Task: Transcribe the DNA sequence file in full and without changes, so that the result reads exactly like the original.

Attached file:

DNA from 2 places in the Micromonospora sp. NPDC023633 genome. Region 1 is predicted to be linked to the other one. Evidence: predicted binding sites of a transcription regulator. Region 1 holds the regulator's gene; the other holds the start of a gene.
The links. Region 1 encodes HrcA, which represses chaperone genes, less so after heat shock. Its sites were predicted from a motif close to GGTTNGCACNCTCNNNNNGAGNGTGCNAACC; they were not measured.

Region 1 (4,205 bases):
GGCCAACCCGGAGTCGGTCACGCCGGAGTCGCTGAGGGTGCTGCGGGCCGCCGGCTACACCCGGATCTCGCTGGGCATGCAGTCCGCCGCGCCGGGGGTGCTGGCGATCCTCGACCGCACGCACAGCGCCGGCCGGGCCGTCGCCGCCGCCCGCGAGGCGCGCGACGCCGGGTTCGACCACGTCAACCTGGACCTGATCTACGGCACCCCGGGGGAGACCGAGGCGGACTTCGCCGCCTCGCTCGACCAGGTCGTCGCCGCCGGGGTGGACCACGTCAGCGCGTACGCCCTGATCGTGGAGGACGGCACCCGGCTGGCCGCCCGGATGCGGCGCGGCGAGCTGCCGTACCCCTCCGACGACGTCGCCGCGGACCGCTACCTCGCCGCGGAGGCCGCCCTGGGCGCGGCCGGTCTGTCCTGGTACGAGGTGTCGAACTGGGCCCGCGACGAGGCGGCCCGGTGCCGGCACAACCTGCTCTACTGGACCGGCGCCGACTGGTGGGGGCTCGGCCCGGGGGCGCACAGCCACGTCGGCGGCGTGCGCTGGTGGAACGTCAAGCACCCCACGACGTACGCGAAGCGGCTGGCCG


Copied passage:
DNA from 2 places in the Micromonospora sp. NPDC023633 genome. Region 1 is predicted to be linked to the other one. Evidence: predicted binding sites of a transcription regulator. Region 1 holds the regulator's gene; the other holds the start of a gene.
The links. Region 1 encodes HrcA, which represses chaperone genes, less so after heat shock. Its sites were predicted from a motif close to GGTTNGCACNCTCNNNNNGAGNGTGCNAACC; they were not measured.

Region 1 (4,205 bases):
GGCCAACCCGGAGTCGGTCACGCCGGAGTCGCTGAGGGTGCTGCGGGCCGCCGGCTACACCCGGATCTCGCTGGGCATGCAGTCCGCCGCGCCGGGGGTGCTGGCGATCCTCGACCGCACGCACAGCGCCGGCCGGGCCGTCGCCGCCGCCCGCGAGGCGCGCGACGCCGGGTTCGACCACGTCAACCTGGACCTGATCTACGGCACCCCGGGGGAGACCGAGGCGGACTTCGCCGCCTCGCTCGACCAGGTCGTCGCCGCCGGGGTGGACCACGTCAGCGCGTACGCCCTGATCGTGGAGGACGGCACCCGGCTGGCCGCCCGGATGCGGCGCGGCGAGCTGCCGTACCCCTCCGACGACGTCGCCGCGGACCGCTACCTCGCCGCGGAGGCCGCCCTGGGCGCGGCCGGTCTGTCCTGGTACGAGGTGTCGAACTGGGCCCGCGACGAGGCGGCCCGGTGCCGGCACAACCTGCTCTACTGGACCGGCGCCGACTGGTGGGGGCTCGGCCCGGGGGCGCACAGCCACGTCGGCGGCGTGCGCTGGTGGAACGTCAAGCACCCCACGACGTACGCGAAGCGGCTGGCCG